City Fairytales, 2005

What’s the photographic scene like in Bulgaria?
Unfortunately, we do not have a photographic tradition comparable to the Czech Republic or Poland. Photography was always subordinate to other forms of art (like music and sculpture) during the Communist era. Today, there are many digital artists who share their work on the Internet, but most of the critiques come from people who don’t have a clue what photography is all about.

What gave rise to the “City Fairytales” series, and what led you to the layering effect?
I used to frequently encounter statements along the lines of: “Photography is merely about the reproduction of reality,” and “There is no creativity to photography because the camera does all the work.” I have always found such attitudes to be narrow and reductive. The “City Fairytales” series is my reaction to such statements, and with these images I have tried to create alternative realities. My intention is to “sound” their echoes beyond the obvious, and to encourage viewers to see and think beyond the image itself. Even more, I want them to be able to feel the image, even if they do not understand it. I try to evoke controversial emotions and imaginary in each viewer’s mind because I believe in the subconscious world and the power that resides within it. The layering technique is done in camera, and is utilized to achieve a more complex and ambiguous vision. It is also proof that photography need not be limited to simply pressing the shutter and capturing “reality,” but that it can also be about imagination and pre-visualization.

In other words, you find straight images confining?
I believe that the straight images can be expressive if the photographer has the vision and the ability to make a unique statement.

City Fairytales, 2005

So you find a greater “truth” in a non-representational approach to the urban landscape?
I cannot say definitively, but in general, yes.

What themes or ideas are you trying to communicate with this work?
Most of the houses you see in this series are already gone. Developers indifferent to their beauty destroyed them in order to build modern, sterile buildings. My reaction to this process was to visually preserve as many as possible while conveying their story, so that people might discover what they blindly passed by every day.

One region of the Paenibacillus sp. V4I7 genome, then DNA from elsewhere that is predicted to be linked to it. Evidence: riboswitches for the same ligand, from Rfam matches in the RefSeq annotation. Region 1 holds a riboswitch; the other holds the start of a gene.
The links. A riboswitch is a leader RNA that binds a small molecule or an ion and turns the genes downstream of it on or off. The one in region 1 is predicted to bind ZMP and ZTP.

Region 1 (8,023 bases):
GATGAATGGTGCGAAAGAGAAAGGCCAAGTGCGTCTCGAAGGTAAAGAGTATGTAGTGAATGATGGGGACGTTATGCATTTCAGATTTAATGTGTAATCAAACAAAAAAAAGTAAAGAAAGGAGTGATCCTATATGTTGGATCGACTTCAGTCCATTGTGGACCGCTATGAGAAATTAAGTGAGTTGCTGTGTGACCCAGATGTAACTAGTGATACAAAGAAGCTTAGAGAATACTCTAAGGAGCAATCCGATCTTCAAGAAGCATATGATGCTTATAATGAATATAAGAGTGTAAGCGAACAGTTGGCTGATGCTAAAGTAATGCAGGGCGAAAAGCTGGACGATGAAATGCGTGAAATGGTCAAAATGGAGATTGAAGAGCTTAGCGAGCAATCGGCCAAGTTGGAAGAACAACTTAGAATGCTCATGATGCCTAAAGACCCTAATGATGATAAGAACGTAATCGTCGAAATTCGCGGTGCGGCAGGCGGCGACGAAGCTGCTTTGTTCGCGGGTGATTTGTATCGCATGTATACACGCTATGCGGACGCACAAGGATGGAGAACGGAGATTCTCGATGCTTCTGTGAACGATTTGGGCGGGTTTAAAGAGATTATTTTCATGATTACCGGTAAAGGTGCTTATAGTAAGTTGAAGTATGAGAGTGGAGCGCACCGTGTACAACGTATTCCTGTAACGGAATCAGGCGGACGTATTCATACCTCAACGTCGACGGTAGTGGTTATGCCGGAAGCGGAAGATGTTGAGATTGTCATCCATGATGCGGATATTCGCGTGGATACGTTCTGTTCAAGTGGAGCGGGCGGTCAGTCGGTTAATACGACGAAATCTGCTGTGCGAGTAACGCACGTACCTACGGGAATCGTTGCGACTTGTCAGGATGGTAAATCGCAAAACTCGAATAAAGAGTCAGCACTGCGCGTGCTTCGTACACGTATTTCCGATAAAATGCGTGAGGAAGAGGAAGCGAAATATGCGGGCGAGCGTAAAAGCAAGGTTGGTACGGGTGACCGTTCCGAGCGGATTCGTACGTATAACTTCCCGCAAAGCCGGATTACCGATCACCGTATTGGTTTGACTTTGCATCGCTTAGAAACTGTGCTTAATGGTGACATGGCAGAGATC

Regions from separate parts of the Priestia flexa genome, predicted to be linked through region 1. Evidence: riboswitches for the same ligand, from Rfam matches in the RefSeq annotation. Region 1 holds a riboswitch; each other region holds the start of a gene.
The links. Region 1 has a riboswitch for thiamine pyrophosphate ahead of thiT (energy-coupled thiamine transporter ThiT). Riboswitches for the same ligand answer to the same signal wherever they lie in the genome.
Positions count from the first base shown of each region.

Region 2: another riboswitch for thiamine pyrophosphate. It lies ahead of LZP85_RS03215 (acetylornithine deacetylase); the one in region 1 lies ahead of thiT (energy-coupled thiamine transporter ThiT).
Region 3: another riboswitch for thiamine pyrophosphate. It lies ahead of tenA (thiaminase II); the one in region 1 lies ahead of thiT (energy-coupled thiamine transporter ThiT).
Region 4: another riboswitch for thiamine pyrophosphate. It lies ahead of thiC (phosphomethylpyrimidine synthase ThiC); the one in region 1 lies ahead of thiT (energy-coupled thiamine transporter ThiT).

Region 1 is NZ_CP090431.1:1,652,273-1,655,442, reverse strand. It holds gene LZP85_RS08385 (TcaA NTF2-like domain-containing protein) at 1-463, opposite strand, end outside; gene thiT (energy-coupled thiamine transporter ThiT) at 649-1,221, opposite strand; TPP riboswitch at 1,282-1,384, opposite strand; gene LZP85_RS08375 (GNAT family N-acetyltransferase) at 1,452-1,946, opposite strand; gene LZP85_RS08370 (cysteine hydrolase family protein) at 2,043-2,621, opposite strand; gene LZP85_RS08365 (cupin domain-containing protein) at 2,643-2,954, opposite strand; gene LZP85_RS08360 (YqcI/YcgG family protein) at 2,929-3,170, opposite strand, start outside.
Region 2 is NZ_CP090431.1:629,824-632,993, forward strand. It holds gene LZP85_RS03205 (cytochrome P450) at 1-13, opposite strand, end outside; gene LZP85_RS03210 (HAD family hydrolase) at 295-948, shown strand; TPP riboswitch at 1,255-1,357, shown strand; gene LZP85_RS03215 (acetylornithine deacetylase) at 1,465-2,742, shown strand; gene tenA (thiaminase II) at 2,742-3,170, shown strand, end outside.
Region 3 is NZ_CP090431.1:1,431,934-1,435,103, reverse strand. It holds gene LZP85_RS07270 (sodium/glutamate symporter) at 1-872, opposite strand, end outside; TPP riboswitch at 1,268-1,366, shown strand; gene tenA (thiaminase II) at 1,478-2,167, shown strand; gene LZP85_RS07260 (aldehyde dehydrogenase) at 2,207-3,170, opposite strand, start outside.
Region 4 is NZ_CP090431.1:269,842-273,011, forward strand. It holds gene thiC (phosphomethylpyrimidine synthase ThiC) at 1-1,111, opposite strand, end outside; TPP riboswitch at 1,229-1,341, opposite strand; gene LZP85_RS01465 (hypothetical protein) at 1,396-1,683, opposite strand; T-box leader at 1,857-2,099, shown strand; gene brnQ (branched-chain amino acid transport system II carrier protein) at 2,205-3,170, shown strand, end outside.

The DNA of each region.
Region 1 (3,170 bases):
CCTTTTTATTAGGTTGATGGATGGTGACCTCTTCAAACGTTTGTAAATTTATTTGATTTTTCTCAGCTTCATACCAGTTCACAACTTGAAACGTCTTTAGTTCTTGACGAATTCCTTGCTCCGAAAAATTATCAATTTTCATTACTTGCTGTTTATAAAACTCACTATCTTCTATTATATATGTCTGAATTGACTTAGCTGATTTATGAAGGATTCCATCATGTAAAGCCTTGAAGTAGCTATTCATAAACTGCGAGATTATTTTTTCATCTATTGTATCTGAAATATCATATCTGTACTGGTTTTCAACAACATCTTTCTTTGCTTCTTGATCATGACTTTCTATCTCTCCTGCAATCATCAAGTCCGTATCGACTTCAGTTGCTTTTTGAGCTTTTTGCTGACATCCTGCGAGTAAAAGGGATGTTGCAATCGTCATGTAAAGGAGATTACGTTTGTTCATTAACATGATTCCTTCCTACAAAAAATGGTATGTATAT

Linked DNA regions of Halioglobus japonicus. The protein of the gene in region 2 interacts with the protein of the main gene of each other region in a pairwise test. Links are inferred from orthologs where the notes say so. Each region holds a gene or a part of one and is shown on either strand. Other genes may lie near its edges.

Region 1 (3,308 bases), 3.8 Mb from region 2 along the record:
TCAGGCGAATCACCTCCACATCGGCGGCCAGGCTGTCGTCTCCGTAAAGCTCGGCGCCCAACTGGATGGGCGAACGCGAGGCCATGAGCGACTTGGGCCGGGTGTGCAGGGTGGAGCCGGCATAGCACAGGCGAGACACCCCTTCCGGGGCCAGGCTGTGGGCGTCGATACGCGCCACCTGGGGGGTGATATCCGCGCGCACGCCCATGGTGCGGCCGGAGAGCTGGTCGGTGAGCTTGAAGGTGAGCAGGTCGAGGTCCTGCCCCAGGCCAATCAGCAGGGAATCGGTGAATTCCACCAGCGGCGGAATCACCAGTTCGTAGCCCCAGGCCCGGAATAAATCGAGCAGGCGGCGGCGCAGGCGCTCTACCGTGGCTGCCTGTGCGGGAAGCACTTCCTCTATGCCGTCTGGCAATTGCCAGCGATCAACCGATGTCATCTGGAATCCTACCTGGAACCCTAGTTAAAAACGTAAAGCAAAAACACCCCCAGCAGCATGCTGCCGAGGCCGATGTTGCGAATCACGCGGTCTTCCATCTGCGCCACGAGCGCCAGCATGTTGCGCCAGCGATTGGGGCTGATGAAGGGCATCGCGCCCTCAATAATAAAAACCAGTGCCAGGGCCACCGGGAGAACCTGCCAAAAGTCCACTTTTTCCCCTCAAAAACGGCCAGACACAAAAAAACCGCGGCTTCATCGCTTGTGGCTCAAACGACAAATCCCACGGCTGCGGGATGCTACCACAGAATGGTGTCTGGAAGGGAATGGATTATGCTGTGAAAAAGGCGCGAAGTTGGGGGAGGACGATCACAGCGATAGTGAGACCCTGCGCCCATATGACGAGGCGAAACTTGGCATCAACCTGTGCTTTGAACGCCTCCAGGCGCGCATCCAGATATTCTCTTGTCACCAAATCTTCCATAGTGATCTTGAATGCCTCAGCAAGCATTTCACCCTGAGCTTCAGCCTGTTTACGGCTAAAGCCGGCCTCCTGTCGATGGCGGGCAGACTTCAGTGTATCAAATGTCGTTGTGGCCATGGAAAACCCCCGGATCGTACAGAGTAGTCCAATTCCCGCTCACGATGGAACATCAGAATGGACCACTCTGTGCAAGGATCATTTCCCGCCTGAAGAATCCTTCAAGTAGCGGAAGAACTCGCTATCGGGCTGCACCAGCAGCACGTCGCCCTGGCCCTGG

Do you work with silver-gelatin, digital, or both?
I work with silver-gelatin, cyanotype, salt process, gum dichromate or digital, depending on the message I want to convey. The “City Fairytale” series is full of symbols, signs and perspectives, so I find it expressive enough to print it with digital inkjet. Alternatively, there are series that I find it necessary to print with a cyanotype emulsion. In general, the final presentation is part of the process, and it depends on what I aim for in terms of statement and vision.

What symbolic representation is the layering meant to convey?
It allows me to present in visual terms a different kind of reality, not one you can necessarily see or touch. I view reality in line with Einstein’s general theory of relativity—that is, not in an absolute, literal way. Just because one cannot see something doesn’t mean it doesn’t exist. The layering also symbolizes how a particular issue or problem might be best addressed through multiple perspectives.

City Fairytales, 2005

In addition to imbuing the images with a lot of visual energy, this layering projects a sense of instability, both literal and metaphorical.
I totally agree. Although truthfully, I do not care what the reaction is as long as there is a reaction of some sort. Basically, the interpretation is left to the mood and intelligence of the viewer.

The visual distortion also conjures a Gothic atmosphere, casting the city as a kind of foreboding, unstable environment. Is this your perception of the urban landscape?
Yes, it’s fair to say that an “unstable environment” is implied in my images. We are generally comfortable with the urban places we grew up in; however, we sometimes also fear them due to the unpredictable ways in which they change. For example, I grew up in a neighborhood of Sofia where many creative people lived—artists, journalists, university professors and the like. After democratization, wealthy people from small towns began buying property there, and that old neighborhood spirit went away. The new arrivals seem to care only about money, and don’t realize the potential for community. There is no “hello” when you meet someone on the stairs, no smiles. In this regard, time moves fast and brings many, often unwelcome, changes.

This is a depopulated vision of the city. Why have you excluded people from it?
I find the depopulated approach as an unexpected solution to an understanding of the urban environment. For me, people are the ones who suggest what the time frame is. I see the time frame as the key ingredient to this series: The lack of it pushes you into asking questions, into exploring your feelings and imagination.

City Fairytales, 2005

This approach contributes to a certain dreamlike atmosphere.
Absolutely. However, I believe in the subconscious world and the great power that resides in it. In my images I constantly provoke the conscious part of the mind, so that the subconscious one arises and expresses itself. I think people who look carefully at my work are capable of their own interpretation, which I find exciting. I would rather provoke unexpected interpretations than underestimate the viewer’s intellect by presenting only a single, unalterable point of view.

(I profiled Zaharieva in the April 2008 issue of Black & White magazine. Visit her work at: